Thursday, December 31, 2009

THE HUMBLING by Philip Roth (2009)

I'll read anything by Roth, but this most recent novella had me a little disappointed in the predictability of the three act outcome.

Roth continues to be preoccupied with sex and aging and here his protagonist, a formerly famous actor who recently admitted himself to a psychiatric hospital, finds himself smitten with a lesbian 25 years his junior whom he first met in utero when he played against her mother in Synge's Playboy of the Western World 40 years ago.

Pegeen Mike lands on Simon's doorstep and offers him sexual salvation and companionship, but of course that can't last what with her parents and her scorned lesbian lover interfering.

Yet, I can't help but admire the directness and honesty and the believability of the words that Roth puts in the dirty mouths of his characters.

Tuesday, December 29, 2009

THE BRUTAL TELLING by Louise Penny (2009)

It's the end of summer in Three Pines and good things are happening for some of the locals: Ruth has adopted a duck named Rosa who follows her around like a lost lamb; the Bistro is brimming with business over the Labour Day weekend as visitors stretch out the last long weekend; and Clara Morrow has an upcoming show of her paintings at the Fortin Gallery in Montreal, a vernissage that promises to provide connections to some of the most influential people in the art world including a curator from the MoMA in NYC.

Even though the old Hadley House has been sold and gutted to become a posh inn and spa, it has been tainted again, by the corpse of a stranger and by the living breathing presence of a man who is a stranger to his son, but a "saint" to the wider world.

When "the Hermit's" bludgeoned body shows up on the floor of Olivier's Bistro, Inspector Gamache and his crew from the Surete are called in from Montreal to reveal not only the killer but also some ugly truths about greed.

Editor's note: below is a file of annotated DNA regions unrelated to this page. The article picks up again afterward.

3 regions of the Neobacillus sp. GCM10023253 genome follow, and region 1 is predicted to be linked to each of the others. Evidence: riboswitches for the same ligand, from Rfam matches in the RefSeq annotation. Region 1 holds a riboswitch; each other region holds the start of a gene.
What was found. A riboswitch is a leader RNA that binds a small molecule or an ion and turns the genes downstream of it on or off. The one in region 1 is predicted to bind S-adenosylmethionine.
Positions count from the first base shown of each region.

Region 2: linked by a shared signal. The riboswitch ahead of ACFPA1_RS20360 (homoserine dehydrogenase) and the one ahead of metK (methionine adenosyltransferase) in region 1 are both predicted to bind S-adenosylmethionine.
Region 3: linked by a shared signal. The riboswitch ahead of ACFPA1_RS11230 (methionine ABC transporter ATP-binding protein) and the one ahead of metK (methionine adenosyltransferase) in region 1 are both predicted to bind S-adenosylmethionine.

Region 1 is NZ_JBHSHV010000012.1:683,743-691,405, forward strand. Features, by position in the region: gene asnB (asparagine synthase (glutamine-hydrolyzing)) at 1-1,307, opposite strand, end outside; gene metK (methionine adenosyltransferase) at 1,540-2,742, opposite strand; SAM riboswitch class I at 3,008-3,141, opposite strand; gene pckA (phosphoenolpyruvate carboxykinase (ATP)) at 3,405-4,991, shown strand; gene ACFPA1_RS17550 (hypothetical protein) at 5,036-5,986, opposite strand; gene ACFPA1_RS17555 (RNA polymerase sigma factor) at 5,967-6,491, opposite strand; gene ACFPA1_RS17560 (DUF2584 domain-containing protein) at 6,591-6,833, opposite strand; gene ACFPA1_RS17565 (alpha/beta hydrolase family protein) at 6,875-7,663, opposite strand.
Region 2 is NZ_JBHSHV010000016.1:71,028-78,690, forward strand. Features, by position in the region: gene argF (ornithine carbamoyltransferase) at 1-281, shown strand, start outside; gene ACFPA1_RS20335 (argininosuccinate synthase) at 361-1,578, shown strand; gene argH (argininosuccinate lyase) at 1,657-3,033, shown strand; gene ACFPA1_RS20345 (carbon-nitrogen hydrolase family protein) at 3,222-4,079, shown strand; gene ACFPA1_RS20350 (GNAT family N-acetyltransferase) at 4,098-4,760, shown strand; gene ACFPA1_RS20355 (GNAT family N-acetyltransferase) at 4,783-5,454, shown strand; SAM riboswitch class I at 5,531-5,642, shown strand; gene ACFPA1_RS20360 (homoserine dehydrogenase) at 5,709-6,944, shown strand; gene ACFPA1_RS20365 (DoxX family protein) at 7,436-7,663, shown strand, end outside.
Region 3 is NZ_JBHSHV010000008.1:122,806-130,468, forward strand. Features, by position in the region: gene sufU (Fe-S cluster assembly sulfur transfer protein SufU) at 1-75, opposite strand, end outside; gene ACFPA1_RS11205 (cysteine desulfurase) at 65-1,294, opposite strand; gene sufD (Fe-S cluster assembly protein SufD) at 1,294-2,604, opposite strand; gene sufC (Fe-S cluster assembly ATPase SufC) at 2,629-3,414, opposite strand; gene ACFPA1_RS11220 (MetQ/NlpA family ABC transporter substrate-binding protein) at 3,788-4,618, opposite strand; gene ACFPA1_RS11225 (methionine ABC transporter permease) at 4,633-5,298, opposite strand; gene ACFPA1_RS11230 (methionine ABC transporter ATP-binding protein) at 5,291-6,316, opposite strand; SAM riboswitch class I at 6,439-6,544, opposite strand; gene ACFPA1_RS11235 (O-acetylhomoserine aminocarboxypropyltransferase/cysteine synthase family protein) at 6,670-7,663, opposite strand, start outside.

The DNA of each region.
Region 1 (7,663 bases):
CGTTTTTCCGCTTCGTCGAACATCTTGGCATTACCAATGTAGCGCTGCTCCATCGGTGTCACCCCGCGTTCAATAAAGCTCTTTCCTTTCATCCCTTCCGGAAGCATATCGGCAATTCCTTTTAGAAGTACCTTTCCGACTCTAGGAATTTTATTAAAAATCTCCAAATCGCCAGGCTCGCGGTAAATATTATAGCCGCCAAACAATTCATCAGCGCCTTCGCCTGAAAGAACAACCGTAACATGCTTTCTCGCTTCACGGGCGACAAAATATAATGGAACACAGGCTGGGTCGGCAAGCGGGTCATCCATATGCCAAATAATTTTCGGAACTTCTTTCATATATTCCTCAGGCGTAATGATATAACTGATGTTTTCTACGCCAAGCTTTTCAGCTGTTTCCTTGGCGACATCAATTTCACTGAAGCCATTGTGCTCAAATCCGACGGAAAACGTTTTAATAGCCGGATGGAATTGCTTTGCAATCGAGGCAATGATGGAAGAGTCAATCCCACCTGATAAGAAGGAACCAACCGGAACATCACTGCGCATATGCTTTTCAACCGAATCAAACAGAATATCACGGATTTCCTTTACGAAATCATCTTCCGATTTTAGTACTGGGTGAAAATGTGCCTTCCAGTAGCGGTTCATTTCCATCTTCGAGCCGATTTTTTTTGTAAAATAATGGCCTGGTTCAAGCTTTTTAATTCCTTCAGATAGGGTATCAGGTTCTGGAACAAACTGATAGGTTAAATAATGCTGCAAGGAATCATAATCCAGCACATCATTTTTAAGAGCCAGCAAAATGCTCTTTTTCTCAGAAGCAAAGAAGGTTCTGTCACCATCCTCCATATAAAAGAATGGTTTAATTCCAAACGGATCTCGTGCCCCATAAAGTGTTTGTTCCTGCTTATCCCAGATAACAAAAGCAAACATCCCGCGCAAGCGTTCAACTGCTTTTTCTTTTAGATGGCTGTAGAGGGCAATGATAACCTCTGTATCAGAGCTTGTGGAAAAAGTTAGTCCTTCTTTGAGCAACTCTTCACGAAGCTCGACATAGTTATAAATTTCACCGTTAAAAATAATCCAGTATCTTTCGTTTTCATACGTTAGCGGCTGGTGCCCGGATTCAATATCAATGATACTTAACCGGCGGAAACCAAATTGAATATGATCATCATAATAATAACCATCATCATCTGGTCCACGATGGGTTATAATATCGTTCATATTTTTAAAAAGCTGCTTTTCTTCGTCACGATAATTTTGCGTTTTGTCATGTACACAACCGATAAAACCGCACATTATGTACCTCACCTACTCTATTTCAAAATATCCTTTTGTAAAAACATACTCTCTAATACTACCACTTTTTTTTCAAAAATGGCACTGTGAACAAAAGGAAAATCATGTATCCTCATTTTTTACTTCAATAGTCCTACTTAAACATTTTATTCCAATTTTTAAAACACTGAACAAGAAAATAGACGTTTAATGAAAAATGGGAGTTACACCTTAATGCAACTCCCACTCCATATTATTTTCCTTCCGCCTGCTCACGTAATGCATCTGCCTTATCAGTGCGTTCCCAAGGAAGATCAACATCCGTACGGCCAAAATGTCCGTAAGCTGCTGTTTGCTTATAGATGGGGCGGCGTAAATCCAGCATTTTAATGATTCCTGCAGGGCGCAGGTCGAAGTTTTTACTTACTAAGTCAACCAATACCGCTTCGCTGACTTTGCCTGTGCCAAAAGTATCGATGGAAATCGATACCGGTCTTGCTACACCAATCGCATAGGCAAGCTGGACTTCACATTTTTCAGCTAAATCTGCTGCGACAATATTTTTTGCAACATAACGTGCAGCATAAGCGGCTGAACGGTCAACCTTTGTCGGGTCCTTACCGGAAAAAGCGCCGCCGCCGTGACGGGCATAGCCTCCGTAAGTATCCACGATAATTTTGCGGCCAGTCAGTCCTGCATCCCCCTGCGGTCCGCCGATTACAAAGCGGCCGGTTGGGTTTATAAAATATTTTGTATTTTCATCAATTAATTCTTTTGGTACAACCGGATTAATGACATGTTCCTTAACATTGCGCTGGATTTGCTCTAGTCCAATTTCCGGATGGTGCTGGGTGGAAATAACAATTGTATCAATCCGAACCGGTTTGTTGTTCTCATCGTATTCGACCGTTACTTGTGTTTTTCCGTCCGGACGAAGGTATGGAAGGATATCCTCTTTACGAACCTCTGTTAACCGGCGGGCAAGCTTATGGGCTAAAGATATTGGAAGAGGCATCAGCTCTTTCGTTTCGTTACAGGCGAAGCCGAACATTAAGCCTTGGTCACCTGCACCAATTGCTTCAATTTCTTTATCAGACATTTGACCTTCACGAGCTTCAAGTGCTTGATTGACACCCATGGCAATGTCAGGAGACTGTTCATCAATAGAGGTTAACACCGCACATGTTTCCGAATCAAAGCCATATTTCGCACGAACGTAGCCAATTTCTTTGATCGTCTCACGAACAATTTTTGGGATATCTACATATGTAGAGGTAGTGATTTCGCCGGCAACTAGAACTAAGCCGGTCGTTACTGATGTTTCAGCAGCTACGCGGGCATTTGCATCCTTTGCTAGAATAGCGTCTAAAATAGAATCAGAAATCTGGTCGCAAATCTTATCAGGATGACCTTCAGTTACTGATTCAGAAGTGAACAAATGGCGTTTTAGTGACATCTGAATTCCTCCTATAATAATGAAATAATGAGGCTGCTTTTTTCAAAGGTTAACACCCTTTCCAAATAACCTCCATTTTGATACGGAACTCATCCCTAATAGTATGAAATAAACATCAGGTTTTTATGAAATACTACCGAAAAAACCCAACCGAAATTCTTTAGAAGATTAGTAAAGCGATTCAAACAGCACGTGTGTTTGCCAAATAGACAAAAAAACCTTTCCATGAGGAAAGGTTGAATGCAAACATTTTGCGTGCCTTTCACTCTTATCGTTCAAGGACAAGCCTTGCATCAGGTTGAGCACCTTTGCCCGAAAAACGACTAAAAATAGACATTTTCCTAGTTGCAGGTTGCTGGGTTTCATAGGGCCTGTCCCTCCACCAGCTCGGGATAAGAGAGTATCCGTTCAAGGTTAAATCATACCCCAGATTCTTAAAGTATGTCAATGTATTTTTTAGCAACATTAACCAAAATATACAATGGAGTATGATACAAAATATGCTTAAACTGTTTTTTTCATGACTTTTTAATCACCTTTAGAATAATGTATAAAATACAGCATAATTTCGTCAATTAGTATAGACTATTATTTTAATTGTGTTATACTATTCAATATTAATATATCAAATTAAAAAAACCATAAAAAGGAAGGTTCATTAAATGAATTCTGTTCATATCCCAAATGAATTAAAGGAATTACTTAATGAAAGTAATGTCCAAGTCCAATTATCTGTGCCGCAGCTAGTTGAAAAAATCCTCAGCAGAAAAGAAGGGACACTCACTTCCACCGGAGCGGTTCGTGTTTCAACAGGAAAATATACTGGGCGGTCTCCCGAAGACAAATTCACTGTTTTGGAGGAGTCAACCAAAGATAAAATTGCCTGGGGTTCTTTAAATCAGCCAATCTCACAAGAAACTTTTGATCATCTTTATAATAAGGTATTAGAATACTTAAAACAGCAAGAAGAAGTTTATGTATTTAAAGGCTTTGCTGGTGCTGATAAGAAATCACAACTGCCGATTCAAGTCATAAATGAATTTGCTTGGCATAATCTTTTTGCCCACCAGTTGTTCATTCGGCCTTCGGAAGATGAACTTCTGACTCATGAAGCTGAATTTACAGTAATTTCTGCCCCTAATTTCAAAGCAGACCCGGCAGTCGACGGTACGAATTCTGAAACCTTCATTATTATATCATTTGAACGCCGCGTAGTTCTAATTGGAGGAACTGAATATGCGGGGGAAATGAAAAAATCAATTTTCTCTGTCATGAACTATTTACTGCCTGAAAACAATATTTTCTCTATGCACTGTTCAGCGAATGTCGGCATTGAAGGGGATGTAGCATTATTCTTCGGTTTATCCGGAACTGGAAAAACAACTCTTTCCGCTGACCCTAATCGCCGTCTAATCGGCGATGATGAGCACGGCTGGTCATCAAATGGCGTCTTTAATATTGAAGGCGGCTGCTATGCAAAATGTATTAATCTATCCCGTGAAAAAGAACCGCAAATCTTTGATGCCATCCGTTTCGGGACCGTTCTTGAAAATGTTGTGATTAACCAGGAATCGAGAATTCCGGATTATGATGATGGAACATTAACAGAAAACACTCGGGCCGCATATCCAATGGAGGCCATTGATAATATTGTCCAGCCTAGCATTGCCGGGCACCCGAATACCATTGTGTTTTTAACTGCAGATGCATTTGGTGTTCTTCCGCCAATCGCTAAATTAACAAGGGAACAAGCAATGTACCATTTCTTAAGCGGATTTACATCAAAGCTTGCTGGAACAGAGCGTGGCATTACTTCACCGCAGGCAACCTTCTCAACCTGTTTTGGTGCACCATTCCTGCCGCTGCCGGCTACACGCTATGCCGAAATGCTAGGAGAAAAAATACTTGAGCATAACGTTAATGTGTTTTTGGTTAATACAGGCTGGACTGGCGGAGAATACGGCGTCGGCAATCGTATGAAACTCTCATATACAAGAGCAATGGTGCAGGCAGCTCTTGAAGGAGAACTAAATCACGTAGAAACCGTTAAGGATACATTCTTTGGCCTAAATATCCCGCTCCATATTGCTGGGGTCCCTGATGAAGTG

In addition to purposeful plot twists and being welcomed into the homes and hearts of Three Pines locals like the Morrows, Myrna, Ruth, Olivier and Gabri, the inclusion of a subplot involving a first edition of Jane Eyre, the china of Catherine the Great and the work of Emily Carr kept me flipping pages through the night so I gulped the book in one sitting from start to finish.

The Brutal Telling is Globe and Mail crime fiction editor Margaret Canon's favorite pick for 2009 and I can see why. Pass the word about Louise Penny. She deserves to be read widely and with enthusiasm.

Monday, December 28, 2009

THE BOY IN THE MOON by Ian Brown (2009)

I probably read close to 100 books/year, many memoirs, mysteries and novels and no book has moved me more than this one this past year. I put Ian Brown's memoir on my Grade 11 English reading list because of the connection to L'Arche ( a community established by Jean Vanier for adults with intellectual disabilities) where all of my students are spending an evening volunteering throughout this school year.

What is astonishing about this book is the honesty, directness, compassion and love that infuses it. Brown does not set himself up for a pity party as a parent of a profoundly disabled son. Instead, he has the humility and grace to write truthfully about the exhausting and infuriating challenges of raising a child who not only rages and self-abuses but also has the capacity for joy.

Your attitudes will be altered by The Boy in the Moon and your heart might just be opened to a radical way of thinking about disability.

Saturday, December 26, 2009


This is a book I wish I'd written. I'm always a sucker for a story that's told by a dog (shouts out to Virginia Woolf, David Wrobelewski and Erika Ritter for particularly memorable canine tales) and in this case, Enzo is especially engaging.

On the last day of his life Enzo recalls the recent upset and troubles that have befallen his alpha male Denny, a young widower who has had to fight for custody of his only daughter because his rich in-laws refuse to accept that he could ever provide for Zoe in a sufficiently materialistic way.

Enzo and Denny are as close as man and man's best friend can be. They bond over Zoe, Eve and car racing. Yes, car racing-the art of the racing in the rain that is the title.

From the outset you know that Eve is going to die and it can't possibly be a surprise when it happens, but Enzo's description from his canine perspective underscores how transformative death can be.

Treat yourself and read this book that you will wish could just possibly be true.

Tuesday, December 22, 2009